Bounce rate. The monster analytics metric you love to hate because, firstly, you’ve heard a high bounce rate is bad for business, and secondly, you probably have no idea what to do to reduce your bounce rate to an all-time low.
But you have absolutely no reason to fear bounce rate. After all, bounce rate is just “…an Internet marketing term used in web traffic analysis. [It’s] the percentage of visitors who enter the site and “bounce” rather than continue viewing other pages within the same site.” [Source: Wikipedia]
Away with definitions, today’s post will show you how to reduce your bounce rate, so you can enjoy better conversions on your website. Without further ado, let’s get to it…
Improve Brand Storytelling
You could be suffering from a higher than usual bounce rate because of three main reasons:
- You’re attracting the wrong audience,
- You’re attracting the right audience, but they leave without interacting with your site because they got all the information they needed on that entrance page, or
- You’re not encouraging users to interact with your site through your brand story. Your story is weak, or unfocused.
What to do? You must improve your brand image and story if you feel this is a problem. Your website should appeal to your clients, investors, customers, suppliers etc – everybody that makes up your target audience.
Let your prospects know who you are, and why you do what you do. You want to get really personal with your prospects. At the same time, you don’t want to come across as “salesy”. Endeavor to provide real solutions to their problems as they move through the sales funnel.
As you conversate with your target audience, they’ll talk to you and in turn you’ll get insight on what to do to help each and one of them.
Over time and after gathering info from your audience, you will have a clear picture of who they are, where they live, why they visited your website and much more, all thanks to tools such as Google Analytics and KISSmetrics among others.
In simpler words, you should endeavor to know what your web visitors want. Then give it to them. You can have visitors fill out short forms and surveys from time to time. It is voluntary and easy work, but that’s not the point.
Make it your business to know who is visiting your site and why. Then remember brand storytelling isn’t all about the story, it matters how the story is packaged. Consider using a web content style guide to style and order your content. Always create content with your audience in mind.
Keyword Research is Still Important
Tools such as Google AdWords Keyword Planner and Google Webmaster Search Queries allows you to understand the competition and how people are finding your website. Keyword research can also be a source of content ideas that can help you improve your story.
Do your keyword research carefully but always remember to create content for people, not search engines. Search engines will send you traffic according to your content. Want to sell to lawyers? Then talk to them, not at the, through your content.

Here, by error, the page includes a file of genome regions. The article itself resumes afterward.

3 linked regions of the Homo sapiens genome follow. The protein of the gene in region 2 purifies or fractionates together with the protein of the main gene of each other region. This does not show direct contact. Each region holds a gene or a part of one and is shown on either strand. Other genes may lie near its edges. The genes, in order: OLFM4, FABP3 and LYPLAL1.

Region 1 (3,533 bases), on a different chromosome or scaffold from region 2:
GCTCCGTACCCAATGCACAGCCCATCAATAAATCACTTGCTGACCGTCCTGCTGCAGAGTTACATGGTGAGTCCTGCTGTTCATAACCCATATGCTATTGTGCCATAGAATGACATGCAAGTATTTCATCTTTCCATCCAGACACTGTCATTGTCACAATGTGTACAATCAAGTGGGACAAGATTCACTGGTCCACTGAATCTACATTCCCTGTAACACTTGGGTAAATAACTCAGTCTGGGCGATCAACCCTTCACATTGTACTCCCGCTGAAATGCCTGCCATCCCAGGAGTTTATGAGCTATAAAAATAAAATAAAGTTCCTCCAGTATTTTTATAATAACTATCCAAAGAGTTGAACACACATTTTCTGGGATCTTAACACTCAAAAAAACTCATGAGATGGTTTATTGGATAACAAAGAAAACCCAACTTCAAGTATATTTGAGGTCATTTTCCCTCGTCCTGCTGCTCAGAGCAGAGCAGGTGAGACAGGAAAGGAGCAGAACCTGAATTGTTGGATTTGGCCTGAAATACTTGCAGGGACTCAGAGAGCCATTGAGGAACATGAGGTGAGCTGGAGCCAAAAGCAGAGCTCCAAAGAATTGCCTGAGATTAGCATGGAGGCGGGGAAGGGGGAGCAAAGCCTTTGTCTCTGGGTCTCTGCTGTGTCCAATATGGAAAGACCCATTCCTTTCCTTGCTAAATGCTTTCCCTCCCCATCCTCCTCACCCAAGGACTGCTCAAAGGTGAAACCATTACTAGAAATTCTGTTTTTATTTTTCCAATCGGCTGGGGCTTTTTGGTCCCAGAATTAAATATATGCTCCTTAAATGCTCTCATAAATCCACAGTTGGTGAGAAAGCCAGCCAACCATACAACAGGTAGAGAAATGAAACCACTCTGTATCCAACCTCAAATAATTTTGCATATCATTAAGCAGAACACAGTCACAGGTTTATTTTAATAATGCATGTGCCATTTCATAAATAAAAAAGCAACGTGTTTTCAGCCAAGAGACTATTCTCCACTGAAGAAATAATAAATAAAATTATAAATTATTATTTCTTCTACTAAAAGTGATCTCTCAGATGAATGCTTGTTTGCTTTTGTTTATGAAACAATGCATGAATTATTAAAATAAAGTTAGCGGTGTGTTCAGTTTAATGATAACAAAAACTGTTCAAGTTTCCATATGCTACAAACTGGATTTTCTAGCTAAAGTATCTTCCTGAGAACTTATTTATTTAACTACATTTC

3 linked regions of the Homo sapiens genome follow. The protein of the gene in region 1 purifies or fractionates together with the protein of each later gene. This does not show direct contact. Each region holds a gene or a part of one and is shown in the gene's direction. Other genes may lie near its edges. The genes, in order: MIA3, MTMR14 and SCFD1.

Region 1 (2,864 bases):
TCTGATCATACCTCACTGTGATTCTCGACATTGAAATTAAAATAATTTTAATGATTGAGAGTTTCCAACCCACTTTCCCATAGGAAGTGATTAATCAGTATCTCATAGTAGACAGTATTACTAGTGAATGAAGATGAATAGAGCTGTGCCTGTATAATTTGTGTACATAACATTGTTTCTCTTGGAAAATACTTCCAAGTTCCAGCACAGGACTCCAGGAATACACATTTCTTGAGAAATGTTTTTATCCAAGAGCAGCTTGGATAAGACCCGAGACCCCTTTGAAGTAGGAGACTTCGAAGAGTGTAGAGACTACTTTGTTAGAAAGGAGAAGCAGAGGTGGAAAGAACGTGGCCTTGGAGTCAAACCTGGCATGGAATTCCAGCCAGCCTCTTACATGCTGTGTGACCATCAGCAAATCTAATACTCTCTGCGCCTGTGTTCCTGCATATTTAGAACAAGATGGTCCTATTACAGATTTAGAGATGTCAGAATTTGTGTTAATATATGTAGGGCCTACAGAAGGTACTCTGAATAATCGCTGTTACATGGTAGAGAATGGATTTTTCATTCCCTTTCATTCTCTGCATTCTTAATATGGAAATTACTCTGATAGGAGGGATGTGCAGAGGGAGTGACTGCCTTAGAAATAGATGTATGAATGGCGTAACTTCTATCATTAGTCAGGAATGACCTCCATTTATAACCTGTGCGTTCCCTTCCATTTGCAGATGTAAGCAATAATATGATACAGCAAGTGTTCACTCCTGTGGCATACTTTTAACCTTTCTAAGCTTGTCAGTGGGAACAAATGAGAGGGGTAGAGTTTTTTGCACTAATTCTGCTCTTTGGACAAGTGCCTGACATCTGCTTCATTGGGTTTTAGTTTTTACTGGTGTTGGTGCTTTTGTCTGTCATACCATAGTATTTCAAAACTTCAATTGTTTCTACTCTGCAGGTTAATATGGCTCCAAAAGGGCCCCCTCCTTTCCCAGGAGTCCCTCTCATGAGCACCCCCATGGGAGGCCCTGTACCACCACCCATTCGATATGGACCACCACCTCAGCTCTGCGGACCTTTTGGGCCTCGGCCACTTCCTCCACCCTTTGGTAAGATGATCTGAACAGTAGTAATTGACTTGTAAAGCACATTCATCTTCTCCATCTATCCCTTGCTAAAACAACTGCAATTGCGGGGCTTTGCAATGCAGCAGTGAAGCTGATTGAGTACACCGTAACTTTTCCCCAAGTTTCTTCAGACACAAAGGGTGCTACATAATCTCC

Use the right keywords to improve your online promotional campaigns, so you can attract the right people. This also holds true even if you use keyword-based (PPC) ads to generate traffic. Get specific with your targeting and your bounce rate should come down.
Update Your Content
This ties in very well with our point numero uno up there. Keep your blog updated. Your web content too. Alternatively, you can write content that can stand the test of time. Valuable and evergreen content that will be useful for days. months and years to come.
Because, well, content is still da king.
You can get rid of all dates on your blog as well, because, it might help. I tried this once, but I never measured the results, so I can’t really say how it affected my bounce rates. Also, removing dates from your blog does not make your content evergreen. Writing well-researched content and updating the same according to trends and time is what keeps your content fresh.
Update your content with your target customer, not your preposition, in mind. Fix broken links while at it. Then if your target audience consists of the people in your city or state, go local. Create local SEO content, set up your Google Places profile…you must know the drill by now.
Before we fix your website design and improve user experience (because these two contribute to the bounce as well), let’s improve the readability of your content.
Improve Content Readability
Some webmasters are insane. Why would you work so hard to build a website that has illegible text among other heinous readability and usability crimes? For instance, as I was gathering materials for this post, there’s a particular website that ‘forced’ me to click the back button faster than I landed there.
Why? Glad you asked. The text was too hard to read. What use is a “How to Decrease Your Bounce Rate” article with text that’s extremely difficult to read? My point exactly. End of rant.
If you don’t want you prospects to click the back button and begone forever, you should at least communicate you’d like ’em to hang around. Format your content to boost interaction, engagement, activity – improve the readability of your content.